I woke up that morning somehow still in my own bed, wearing my own clothes, but nothing else around me was the same. The streets outside were ruins, destruction everywhere, cars were abandoned and there was nobody else around. While we still don’t know what caused the destruction, it was obvious that something catastrophic happened. It took thousands of years to create the world we use to live in but that all came crumbling down in the year 2200. Five years later only a few people have survived and the process to rebuild society is our main goal.
But the big question is: What now? How do you survive, and how do you rebuild society?
“One of your first problems if society were to collapse, ...view middle of the document...
Based on genetic studies, he explains, “the seed that you would need to re-populate the whole world” is a few hundred people living together. Of this there needs to be around 70 fertile women.
Repopulation is just one of the many challenges Dartnell addresses in his book, which takes a scientific and technological look at where we are in the world, and how we got here. While not intended as a completely practical guide to survival, it covers everything from how to make soap to the basic chemistry behind taking photographs.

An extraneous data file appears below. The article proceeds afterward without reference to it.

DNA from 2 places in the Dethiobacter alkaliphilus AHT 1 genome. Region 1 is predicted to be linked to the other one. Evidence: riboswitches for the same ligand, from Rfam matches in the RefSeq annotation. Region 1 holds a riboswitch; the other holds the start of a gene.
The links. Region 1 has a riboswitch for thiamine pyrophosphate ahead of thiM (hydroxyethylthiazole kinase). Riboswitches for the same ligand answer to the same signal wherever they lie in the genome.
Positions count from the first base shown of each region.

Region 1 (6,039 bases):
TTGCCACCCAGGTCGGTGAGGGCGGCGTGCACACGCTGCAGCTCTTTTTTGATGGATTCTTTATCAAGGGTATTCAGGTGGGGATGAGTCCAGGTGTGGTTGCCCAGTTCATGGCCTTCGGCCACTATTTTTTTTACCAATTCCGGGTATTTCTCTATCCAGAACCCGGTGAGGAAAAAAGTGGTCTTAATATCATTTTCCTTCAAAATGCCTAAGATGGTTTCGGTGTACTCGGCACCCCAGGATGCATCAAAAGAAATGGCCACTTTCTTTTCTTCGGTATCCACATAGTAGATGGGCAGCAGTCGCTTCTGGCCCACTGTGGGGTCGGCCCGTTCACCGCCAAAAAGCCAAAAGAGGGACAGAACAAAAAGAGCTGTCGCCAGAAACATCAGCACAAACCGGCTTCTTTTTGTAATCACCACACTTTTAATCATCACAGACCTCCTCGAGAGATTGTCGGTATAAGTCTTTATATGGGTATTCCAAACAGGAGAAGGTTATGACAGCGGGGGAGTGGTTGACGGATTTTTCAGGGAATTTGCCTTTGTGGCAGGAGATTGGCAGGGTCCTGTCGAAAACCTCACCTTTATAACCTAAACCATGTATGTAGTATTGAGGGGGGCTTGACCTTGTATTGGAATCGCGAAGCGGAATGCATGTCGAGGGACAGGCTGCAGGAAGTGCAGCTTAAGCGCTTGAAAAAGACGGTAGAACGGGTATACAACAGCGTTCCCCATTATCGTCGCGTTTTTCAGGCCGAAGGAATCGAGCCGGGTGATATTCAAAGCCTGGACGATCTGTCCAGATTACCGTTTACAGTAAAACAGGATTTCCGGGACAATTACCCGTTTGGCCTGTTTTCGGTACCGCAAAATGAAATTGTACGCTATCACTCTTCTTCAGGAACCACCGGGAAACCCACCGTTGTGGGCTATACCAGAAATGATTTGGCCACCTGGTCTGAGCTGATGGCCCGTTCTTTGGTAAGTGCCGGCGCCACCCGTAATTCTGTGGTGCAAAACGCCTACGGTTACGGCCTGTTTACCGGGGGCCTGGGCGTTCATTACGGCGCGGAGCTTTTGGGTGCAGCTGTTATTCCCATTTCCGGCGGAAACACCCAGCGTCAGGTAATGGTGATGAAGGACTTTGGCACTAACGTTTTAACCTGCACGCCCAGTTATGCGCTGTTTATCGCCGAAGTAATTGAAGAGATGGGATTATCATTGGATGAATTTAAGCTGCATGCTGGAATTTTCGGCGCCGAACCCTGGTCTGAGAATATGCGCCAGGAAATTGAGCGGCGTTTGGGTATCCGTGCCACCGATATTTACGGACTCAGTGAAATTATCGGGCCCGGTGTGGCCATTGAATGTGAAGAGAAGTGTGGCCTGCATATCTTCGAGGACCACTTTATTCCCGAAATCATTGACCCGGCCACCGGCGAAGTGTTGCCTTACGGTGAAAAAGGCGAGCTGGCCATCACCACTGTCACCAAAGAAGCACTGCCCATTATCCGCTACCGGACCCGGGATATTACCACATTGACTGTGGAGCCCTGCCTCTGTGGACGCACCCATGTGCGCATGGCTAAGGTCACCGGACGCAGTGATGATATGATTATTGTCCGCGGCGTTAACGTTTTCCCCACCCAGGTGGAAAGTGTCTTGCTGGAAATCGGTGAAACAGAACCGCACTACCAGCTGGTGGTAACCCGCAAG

“At the end of the day the book isn’t about the apocalypse at all; it is about holding up a mirror to our own society and asking some fundamental questions about our modern world works,” he says.
MORE THAN SURVIVAL
To be able to rebuild society, we have to know where we came from and what the key enablers of our progress are. For survivalists the key is about preservation – staying alive in the immediate aftermath of an apocalypse.
A scientist working on tech for future Mars missions, Dartnell himself doesn’t believe there is going to be an apocalypse that we need to prepare for. However, he is interested in the long-term implications that need to be considered if we were to rebuild civilisation from scratch.
“If the world is about to end, what do you do ten years down the line, when your food has run out? How would you start doing things for yourself? That’s the niche I tried to approach,” he explains.
In his book Dartnell travels through a “grace period”, where the main priority is survival, all the way to showing how we would recreate the tolls needed for a long-term rebuild. These include everything from food, clothing and...